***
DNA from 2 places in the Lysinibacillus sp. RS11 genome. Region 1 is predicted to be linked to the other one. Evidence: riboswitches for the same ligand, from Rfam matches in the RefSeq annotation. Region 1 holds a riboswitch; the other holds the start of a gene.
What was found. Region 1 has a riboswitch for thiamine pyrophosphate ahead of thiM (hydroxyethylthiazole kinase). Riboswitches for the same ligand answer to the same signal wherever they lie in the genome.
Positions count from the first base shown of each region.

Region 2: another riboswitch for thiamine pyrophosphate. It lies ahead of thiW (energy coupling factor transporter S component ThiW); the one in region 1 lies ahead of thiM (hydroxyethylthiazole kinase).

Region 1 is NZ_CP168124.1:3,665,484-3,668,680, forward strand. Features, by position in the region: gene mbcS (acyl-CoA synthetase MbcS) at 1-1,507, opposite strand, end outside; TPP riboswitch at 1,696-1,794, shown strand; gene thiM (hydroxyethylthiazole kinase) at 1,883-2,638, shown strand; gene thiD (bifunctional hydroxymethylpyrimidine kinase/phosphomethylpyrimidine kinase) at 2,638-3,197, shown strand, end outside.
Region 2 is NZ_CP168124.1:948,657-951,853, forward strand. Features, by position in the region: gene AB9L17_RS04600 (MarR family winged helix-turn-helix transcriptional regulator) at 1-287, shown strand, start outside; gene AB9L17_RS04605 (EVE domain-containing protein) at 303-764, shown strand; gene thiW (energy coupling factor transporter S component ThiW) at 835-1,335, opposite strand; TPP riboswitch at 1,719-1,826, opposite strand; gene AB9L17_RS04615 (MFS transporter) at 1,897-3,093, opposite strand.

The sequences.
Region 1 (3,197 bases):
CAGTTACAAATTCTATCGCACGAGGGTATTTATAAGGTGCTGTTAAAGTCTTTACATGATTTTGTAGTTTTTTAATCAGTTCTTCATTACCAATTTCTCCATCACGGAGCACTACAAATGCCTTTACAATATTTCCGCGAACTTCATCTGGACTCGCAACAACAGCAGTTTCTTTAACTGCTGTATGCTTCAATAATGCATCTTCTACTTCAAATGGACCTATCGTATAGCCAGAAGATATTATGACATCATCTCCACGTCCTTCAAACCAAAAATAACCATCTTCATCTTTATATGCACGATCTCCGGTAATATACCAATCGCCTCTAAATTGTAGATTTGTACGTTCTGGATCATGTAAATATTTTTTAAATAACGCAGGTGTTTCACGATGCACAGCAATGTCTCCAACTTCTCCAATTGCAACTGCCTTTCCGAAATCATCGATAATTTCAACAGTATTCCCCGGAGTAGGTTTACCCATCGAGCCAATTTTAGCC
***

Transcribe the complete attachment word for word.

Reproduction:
DNA from 2 places in the Lysinibacillus sp. RS11 genome. Region 1 is predicted to be linked to the other one. Evidence: riboswitches for the same ligand, from Rfam matches in the RefSeq annotation. Region 1 holds a riboswitch; the other holds the start of a gene.
What was found. Region 1 has a riboswitch for thiamine pyrophosphate ahead of thiM (hydroxyethylthiazole kinase). Riboswitches for the same ligand answer to the same signal wherever they lie in the genome.
Positions count from the first base shown of each region.

Region 2: another riboswitch for thiamine pyrophosphate. It lies ahead of thiW (energy coupling factor transporter S component ThiW); the one in region 1 lies ahead of thiM (hydroxyethylthiazole kinase).

Region 1 is NZ_CP168124.1:3,665,484-3,668,680, forward strand. Features, by position in the region: gene mbcS (acyl-CoA synthetase MbcS) at 1-1,507, opposite strand, end outside; TPP riboswitch at 1,696-1,794, shown strand; gene thiM (hydroxyethylthiazole kinase) at 1,883-2,638, shown strand; gene thiD (bifunctional hydroxymethylpyrimidine kinase/phosphomethylpyrimidine kinase) at 2,638-3,197, shown strand, end outside.
Region 2 is NZ_CP168124.1:948,657-951,853, forward strand. Features, by position in the region: gene AB9L17_RS04600 (MarR family winged helix-turn-helix transcriptional regulator) at 1-287, shown strand, start outside; gene AB9L17_RS04605 (EVE domain-containing protein) at 303-764, shown strand; gene thiW (energy coupling factor transporter S component ThiW) at 835-1,335, opposite strand; TPP riboswitch at 1,719-1,826, opposite strand; gene AB9L17_RS04615 (MFS transporter) at 1,897-3,093, opposite strand.

The sequences.
Region 1 (3,197 bases):
CAGTTACAAATTCTATCGCACGAGGGTATTTATAAGGTGCTGTTAAAGTCTTTACATGATTTTGTAGTTTTTTAATCAGTTCTTCATTACCAATTTCTCCATCACGGAGCACTACAAATGCCTTTACAATATTTCCGCGAACTTCATCTGGACTCGCAACAACAGCAGTTTCTTTAACTGCTGTATGCTTCAATAATGCATCTTCTACTTCAAATGGACCTATCGTATAGCCAGAAGATATTATGACATCATCTCCACGTCCTTCAAACCAAAAATAACCATCTTCATCTTTATATGCACGATCTCCGGTAATATACCAATCGCCTCTAAATTGTAGATTTGTACGTTCTGGATCATGTAAATATTTTTTAAATAACGCAGGTGTTTCACGATGCACAGCAATGTCTCCAACTTCTCCAATTGCAACTGCCTTTCCGAAATCATCGATAATTTCAACAGTATTCCCCGGAGTAGGTTTACCCATCGAGCCAATTTTAGCC